“Together, we assure you of our prayers and our appreciation of your faithfulness in these complex times for our Church and our Nation. Let us make it our particular intention in prayer at Christmas that the guidance and influence of the Holy Spirit will lead us into all truth.”
Governor-General Sir Peter Cosgrove assented to the Marriage Amendment (Definition and Religious Freedoms) Bill 2017 at Yarralumla on 8 December, in the presence of Prime Minister Malcolm Turnbull and then Attorney-General and Senator George Brandis, a day after the legislation was adopted by Federal Parliament to exuberant scenes of joy on the floor of the House of Representatives and in the public galleries.
The legislation, which provides that ministers of religion should be exempt from conducting same-sex marriages, was carried overwhelmingly, with only four MPs voting against it, though others abstained. No count was taken because fewer than five MPs opposed the Bill, which originated in the Upper House through West Australian Liberal Senator Dean Smith.
In the days leading up to the vote, seven Anglican bishops, led by Wangaratta’s Bishop John Parkes, urged MPs to resist the conservative push to insert stronger religious protections in legislation.
The bishops – also comprising Garry Weatherill of Ballarat, Andrew Curnow (then of Bendigo), Kay Goldsworthy (then of Gippsland), Sarah Macneil (Grafton), Bill Ray (North Queensland) and John Stead (Willochra) – wrote on 1 December that Senator Smith’s bill should be approved as it stood.
“It preserves the fabric of our anti-discrimination laws, which have been developed over half a century,” the bishops wrote. “These give expression to democratic values of equality and fairness. It also accords fulsome recognition of the religious rights and freedoms that underpin a democratic, plural and multicultural society.”
The bishops wrote that they recognised the important debate concerning legal rights afforded to Anglicans and to those of all faiths relating to religious belief and practice.
“Religious freedom matters deeply. Equally, we affirm the necessity of laws against discrimination. Where tensions between these arise, the Parliament has the task of drafting a balance in law.”
They commended the Bill for several reasons: it had been available for many months, providing opportunity for scrutiny by all those concerned; it responded directly to a detailed cross-party Senate report from February 2017; the Senate committee had received submissions from all stakeholders; the Bill had strong cross-party support, “vitally important after a testing public debate”; and the Bill had been passed by the Senate with an overwhelming majority.
“Finally, we wish to be clear that it is deeply unfortunate that the terms of this debate often suggest a contradiction between religious commitments and non-discrimination,” the bishops wrote. “We affirm that the two should be, and overwhelmingly are, compatible. ‘Freedom’ to denigrate, harm or disadvantage other citizens is not freedom in the Christian sense (Galatians 5:13-14). Laws designed to represent the rights of religious people should be drafted with this in mind.”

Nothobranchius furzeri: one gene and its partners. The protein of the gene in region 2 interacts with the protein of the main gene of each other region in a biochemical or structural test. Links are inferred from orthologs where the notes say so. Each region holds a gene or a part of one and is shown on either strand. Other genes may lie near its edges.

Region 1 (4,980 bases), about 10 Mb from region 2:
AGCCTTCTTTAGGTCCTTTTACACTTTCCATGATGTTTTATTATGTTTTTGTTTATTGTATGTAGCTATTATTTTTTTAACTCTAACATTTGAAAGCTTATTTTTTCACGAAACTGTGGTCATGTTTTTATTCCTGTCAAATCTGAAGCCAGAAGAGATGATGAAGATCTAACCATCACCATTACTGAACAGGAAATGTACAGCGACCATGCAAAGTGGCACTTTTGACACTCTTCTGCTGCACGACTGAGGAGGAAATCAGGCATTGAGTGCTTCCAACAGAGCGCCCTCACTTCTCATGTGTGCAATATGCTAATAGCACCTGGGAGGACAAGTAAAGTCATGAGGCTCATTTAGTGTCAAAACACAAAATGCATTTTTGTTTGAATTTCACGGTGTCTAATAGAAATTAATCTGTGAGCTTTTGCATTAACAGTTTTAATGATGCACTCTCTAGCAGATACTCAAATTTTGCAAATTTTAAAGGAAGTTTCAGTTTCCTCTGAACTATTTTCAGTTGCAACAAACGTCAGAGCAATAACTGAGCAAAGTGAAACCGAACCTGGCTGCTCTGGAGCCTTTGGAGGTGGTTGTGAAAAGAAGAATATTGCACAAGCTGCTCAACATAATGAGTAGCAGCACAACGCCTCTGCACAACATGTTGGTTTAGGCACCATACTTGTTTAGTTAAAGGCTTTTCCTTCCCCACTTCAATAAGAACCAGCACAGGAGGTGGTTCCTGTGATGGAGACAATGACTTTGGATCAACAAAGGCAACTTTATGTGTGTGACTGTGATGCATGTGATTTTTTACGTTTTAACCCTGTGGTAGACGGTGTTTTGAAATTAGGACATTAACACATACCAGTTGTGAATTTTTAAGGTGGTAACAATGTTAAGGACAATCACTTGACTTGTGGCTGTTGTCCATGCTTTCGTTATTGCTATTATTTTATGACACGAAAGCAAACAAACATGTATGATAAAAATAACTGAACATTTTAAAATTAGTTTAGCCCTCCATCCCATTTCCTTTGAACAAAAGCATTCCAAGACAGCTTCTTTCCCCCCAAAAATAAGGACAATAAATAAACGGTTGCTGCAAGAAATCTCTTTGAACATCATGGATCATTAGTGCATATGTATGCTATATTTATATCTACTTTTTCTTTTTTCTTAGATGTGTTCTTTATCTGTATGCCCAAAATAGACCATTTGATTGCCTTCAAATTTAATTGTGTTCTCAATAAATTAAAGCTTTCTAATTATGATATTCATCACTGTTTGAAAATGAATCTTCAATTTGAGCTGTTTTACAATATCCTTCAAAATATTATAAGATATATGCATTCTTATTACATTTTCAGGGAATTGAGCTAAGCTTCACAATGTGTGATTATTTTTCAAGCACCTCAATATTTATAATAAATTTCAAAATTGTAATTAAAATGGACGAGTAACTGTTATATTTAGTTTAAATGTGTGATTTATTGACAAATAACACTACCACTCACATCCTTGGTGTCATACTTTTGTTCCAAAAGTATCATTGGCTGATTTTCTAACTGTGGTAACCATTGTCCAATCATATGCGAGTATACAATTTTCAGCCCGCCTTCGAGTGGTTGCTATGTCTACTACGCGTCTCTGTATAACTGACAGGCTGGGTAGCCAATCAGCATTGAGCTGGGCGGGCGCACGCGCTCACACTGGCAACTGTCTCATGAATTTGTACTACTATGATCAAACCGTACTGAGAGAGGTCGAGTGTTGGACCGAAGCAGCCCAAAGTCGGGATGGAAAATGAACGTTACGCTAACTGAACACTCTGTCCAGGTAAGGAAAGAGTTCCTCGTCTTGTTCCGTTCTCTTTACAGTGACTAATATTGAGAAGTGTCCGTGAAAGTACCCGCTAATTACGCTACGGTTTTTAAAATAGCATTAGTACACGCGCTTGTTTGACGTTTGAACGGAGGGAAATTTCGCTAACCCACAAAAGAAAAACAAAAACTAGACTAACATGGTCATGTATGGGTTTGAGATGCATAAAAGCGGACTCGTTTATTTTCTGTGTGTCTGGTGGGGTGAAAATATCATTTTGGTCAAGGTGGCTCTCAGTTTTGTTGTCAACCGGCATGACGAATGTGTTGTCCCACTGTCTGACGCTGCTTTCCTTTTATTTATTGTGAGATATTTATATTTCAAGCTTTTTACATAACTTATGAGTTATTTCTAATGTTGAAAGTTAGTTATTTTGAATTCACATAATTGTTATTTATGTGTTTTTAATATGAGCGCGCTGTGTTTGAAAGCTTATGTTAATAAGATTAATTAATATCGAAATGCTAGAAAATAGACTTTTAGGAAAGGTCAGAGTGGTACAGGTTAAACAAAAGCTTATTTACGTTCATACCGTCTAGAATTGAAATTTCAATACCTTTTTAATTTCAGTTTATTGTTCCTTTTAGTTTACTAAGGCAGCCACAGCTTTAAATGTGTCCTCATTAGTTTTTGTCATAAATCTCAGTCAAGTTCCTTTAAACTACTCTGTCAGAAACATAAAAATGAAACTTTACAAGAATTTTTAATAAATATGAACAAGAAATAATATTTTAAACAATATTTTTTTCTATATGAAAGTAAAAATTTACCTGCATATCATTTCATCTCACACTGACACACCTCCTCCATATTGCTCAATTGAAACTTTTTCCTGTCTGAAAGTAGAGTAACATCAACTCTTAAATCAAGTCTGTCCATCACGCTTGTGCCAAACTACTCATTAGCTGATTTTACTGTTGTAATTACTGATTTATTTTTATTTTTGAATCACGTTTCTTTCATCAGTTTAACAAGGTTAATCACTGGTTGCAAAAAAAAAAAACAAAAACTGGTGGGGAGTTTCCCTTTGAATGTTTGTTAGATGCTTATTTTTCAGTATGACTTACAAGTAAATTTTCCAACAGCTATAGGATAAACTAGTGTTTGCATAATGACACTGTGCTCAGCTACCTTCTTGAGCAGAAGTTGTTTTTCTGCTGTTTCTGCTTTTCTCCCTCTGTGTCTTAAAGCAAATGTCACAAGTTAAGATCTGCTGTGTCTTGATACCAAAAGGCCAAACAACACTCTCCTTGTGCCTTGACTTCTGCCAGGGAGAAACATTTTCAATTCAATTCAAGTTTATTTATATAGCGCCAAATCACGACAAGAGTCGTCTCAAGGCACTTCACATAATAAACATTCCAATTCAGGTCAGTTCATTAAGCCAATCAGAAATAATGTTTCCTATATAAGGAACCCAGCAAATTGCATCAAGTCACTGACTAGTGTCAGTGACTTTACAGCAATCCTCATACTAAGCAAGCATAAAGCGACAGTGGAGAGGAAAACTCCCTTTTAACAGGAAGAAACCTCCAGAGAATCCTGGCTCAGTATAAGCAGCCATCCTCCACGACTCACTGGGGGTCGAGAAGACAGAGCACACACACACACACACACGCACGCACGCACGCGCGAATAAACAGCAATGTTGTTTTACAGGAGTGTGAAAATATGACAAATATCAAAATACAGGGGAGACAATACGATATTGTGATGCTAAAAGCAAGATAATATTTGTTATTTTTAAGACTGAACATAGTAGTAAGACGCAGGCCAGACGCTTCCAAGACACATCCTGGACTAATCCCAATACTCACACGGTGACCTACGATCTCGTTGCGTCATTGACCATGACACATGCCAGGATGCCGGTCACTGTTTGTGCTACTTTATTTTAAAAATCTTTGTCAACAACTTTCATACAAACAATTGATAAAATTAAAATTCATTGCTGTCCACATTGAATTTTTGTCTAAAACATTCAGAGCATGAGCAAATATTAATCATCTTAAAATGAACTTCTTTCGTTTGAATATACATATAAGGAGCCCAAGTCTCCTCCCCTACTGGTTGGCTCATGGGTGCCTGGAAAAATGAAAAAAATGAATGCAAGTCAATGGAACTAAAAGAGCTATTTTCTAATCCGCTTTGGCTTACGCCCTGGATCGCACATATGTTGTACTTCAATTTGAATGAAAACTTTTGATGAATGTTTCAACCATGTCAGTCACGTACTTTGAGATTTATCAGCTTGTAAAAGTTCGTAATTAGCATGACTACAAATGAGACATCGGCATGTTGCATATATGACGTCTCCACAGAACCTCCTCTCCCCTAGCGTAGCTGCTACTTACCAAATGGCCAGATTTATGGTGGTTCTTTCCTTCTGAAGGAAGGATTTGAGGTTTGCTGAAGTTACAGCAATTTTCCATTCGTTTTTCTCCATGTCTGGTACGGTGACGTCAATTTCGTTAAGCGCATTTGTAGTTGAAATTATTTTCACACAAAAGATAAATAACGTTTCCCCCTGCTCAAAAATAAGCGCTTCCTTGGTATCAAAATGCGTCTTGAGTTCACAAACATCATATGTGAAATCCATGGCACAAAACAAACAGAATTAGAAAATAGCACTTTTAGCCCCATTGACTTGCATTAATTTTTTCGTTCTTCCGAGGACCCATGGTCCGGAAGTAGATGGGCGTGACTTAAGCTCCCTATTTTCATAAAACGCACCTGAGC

Archbishop Glenn Davies of Sydney said on 8 December that, as he acknowledged after the result of the national postal survey was announced on 15 November, he recognised the mandate of Parliament to legislate for same-sex marriage.
“However, we are disappointed the votes against reasonable amendments did not reflect the concerns of significant sections of the community,” Dr Davies said.
“We appreciate the Prime Minister’s pledge to consider seriously the issues of freedom of speech, conscience and belief and await a timeline and terms of reference for the upcoming Ruddock review.
“These issues are of vital concern to Australians of various faiths and of none, including the more than 1 in 3 Australians who voted No in the postal survey.”
Archbishop Freier had expressed caution about Mr Turnbull’s announcement on 22 November of a review into whether Australian law adequately protected religious freedom, to be led by former Coalition minister Mr Philip Ruddock, in the wake of the same-sex marriage debate.
Mr Ruddock, who is to report his findings to the Government by 31 March, will be assisted by the new President of the Australian Human Rights Commission, Emeritus Professor Rosalind Croucher, former Federal Court judge the Honourable Annabelle Bennett and Jesuit priest, lawyer and human rights advocate Fr Frank Brennan.
“I’ll be surprised if something as important as this can be turned around easily and I think it would need very careful community consultation,” Dr Freier told ABC Radio’s The World Today program on 22 November. “And I would be very surprised if this committee can do much that is substantial before the end of March next year.”
Asked if there was a threat to religious freedom in Australia, Archbishop Freier said: “I think that we’ve existed in a great deal of harmony over a long time about religious views. At times when there’s been a polarisation about religion in the world, I think those things haven’t entered into our Australian society. So I think we have a very good model of tolerance and people being able to exercise the freedom of religion. But it’s an important topic and this group, I hope they can do some justice to the bigger examination of matters.”
Mr Turnbull said any reforms to protect religious freedom at large should be undertaken carefully.
“There is a high risk of unintended consequences when Parliament attempts to legislate protections for basic rights and freedoms, such as freedom of religion,” he said. “The Government is particularly concerned to prevent uncertainties caused by generally worded Bill of Rights-style declarations.
“This will be a timely expert stocktake to inform consideration of any necessary legislative reforms.”